On September 25, 2014, Indian Prime Minister Narendra Modi announced the launch of his administration’s “Make in India” initiative, a national program intended to make India into a global manufacturing hub by encouraging both domestic as well as multinational companies to manufacture their products within India. To enact this vision, Modi’s government enforced strict regulations which provide economic advantages to local smart phone manufacturers and encourage international smart phone manufacturers to shift production to India. As part of the initiative, the Indian government raised the import tax rate on finished smart phones to as high as 29.44% as of 2016. In addition, Indian law was implemented requiring that single-brand retailers (such as Apple Inc.) source at least 30% of their components from India in order to open a retail outlet.
The “Make in India” initiative hopes that these regulations will coerce smartphone companies such as Apple to set up manufacturing facilities in India. In the context of increasing nationalist politics and related growth in protectionist economic policies, Apple and its competitors are being forced to decide how and to what degree they will rearrange their manufacturing supply chain to enter and grow in new markets. India is now the second largest smart phone market in the world (second only to China), with significant room to grow as less than a fifth of the Indian population owns a smart phone currently. These qualities make India a uniquely attractive market opportunity which may warrant the risks and difficulties which come with reworking a supply chain to satisfy protectionist policies.
Apple’s near-term India plan has been to sell its products through distributors such as Redington and Ingram Micro rather than attempt to satisfy the 30% component sourcing rule. This runs counter to the company’s global strategy of selling through company-owned retail stores in the US, Europe and China, and reflects the difficulties Apple has had in locating high quality Indian components manufacturers that meet the company’s standards. Apple’s near-term strategy has also included lobbying for special treatment from the Indian government, with the hopes of being at least temporarily exempted from the 30% local sourcing mandate until it can either locate domestic suppliers that meet its quality standards or build out its own Indian manufacturing capabilities.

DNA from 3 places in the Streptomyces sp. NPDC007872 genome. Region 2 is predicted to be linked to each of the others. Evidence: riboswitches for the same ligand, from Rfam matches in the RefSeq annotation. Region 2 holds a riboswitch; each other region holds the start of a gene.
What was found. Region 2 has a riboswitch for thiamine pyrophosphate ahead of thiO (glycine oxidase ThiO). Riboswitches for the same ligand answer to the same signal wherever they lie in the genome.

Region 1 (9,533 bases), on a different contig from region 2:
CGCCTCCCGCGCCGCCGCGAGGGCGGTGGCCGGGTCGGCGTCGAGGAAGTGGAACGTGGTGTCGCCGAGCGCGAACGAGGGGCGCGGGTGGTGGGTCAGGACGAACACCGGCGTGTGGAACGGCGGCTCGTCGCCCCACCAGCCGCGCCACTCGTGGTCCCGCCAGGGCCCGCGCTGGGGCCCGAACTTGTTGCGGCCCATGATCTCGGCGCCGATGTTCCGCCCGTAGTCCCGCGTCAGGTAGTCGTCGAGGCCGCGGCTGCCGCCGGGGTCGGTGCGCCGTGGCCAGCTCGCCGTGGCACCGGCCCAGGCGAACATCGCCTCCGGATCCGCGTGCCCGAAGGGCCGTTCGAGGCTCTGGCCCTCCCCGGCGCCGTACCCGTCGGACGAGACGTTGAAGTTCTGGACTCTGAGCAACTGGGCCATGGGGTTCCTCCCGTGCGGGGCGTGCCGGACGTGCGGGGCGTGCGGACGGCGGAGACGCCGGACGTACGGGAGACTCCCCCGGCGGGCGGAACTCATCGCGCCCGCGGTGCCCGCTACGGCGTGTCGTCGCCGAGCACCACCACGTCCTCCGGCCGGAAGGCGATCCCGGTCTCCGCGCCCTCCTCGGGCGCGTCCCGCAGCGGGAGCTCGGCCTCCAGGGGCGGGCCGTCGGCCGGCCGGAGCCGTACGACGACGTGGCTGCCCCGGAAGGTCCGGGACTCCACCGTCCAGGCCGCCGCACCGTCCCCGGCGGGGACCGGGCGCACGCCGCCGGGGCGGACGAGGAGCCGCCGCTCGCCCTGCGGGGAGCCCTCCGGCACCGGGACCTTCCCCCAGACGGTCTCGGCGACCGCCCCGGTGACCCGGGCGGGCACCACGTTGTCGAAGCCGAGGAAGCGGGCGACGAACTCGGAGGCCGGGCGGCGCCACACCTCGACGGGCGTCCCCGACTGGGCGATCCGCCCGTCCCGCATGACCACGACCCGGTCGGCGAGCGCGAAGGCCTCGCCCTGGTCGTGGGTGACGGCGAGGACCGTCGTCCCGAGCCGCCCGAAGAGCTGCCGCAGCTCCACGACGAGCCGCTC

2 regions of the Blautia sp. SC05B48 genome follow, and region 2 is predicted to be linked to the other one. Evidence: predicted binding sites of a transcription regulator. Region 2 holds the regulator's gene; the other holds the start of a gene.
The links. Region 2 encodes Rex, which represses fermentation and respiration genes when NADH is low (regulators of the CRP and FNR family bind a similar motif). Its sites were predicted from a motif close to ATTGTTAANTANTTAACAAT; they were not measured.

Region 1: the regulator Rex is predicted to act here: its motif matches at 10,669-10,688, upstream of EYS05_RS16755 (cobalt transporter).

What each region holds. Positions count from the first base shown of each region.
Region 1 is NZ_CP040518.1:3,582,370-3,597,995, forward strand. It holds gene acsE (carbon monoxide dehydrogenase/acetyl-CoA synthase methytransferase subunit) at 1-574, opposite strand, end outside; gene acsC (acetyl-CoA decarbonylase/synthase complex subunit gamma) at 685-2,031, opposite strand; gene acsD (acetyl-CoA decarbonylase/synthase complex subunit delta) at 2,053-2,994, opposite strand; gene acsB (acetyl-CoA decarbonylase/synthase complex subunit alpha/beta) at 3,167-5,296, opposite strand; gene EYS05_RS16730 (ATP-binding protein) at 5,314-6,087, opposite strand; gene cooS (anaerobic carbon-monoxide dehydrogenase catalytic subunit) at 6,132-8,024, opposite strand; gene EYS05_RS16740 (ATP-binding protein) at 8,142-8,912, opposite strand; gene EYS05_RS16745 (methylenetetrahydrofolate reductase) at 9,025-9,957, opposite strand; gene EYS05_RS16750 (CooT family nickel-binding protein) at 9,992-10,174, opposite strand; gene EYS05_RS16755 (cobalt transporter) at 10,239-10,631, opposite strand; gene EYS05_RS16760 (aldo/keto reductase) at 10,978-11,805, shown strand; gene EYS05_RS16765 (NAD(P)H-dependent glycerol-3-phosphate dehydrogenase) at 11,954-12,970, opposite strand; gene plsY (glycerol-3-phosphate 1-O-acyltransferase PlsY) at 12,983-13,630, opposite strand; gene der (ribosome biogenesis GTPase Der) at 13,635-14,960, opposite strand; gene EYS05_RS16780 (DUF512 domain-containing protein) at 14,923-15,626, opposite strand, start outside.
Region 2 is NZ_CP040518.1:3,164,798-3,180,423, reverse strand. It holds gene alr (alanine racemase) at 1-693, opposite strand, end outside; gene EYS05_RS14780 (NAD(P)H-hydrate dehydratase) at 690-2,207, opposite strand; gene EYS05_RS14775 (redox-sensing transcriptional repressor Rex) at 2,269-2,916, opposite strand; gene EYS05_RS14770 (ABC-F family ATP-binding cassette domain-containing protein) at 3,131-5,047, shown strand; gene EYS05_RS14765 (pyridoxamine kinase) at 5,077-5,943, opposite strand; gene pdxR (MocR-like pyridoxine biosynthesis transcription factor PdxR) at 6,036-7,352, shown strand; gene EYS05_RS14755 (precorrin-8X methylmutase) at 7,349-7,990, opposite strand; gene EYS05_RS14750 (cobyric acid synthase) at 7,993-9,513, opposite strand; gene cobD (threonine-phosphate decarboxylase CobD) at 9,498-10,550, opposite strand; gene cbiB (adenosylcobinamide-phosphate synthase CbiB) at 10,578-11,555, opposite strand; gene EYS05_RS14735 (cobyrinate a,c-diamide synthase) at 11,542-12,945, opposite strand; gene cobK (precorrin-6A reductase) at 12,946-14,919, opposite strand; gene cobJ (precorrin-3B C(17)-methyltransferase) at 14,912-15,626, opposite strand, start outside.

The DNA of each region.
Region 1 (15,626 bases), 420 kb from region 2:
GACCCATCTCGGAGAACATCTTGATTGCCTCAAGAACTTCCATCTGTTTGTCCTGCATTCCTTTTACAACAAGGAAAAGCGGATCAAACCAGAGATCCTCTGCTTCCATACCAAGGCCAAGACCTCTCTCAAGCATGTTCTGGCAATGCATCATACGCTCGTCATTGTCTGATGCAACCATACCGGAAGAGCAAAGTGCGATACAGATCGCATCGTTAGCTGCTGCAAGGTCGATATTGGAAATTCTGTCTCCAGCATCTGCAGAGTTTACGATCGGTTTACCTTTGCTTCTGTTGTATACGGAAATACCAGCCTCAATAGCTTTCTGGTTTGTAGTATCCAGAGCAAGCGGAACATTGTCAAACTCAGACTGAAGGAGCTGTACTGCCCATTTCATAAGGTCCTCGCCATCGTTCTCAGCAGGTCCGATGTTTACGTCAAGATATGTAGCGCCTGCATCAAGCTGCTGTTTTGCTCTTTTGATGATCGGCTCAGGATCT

While Apple’s near-term strategy shows resistance to the “Make in India” initiative, the company has announced that its long-term plan is to invest heavily in its Indian manufacturing capabilities in order to satisfy government regulations. This strategy follows that of its competitor Samsung, who announced it plans to more than double its manufacturing capacity in India by 2020. Huawei Technologies, the third largest smartphone maker in the world, also announced in 2016 that it will start manufacturing headsets in India.
As it pertains to the India market opportunity, I agree with the strategy taken by Apple both in the short term and in the medium term. In the short term, there is too great a risk to product quality and brand in partnering with subpar domestic component manufacturers just to satisfy government regulations. In the long term, however, the Indian market opportunity is too attractive to not make serious investment in Apple’s own Indian manufacturing capabilities and re-work the company’s manufacturing supply chain to satisfy the “Make in India” initiative. I would also encourage Apple to maintain its balanced effort of lobbying for special government treatment while at the same time making the investment needed to satisfy regulatory requirements. To give up its lobbying effort would signal to the Modi administration that it could hypothetically increase the local sourcing requirement beyond 30%.
On a global level, however, I would caution Apple management to not view the India strategy as a blueprint worth repeating should other less attractive countries also implement protectionist policies with the hopes of boosting local manufacturing. The attractiveness of the Indian smartphone market is unique both in size and expected growth, and therefore can be worth the risk to supply chain disruption. Should the current global trend in protectionism continue to grow, global companies such as Apple will need to decide on a case by case basis when supply chain disruption is or is not worth entering new markets.
Is producing an iPhone with Indian component manufacturers who may lack technological expertise worth the inherent risks to product quality?
Is spending years lobbying a country’s government for Apple-only supply chain exceptions worth the risk of delaying entry into a market or losing share to competitors?
 “About – Make In India”. 2017. Makeinindia.Com. http://www.makeinindia.com/about.
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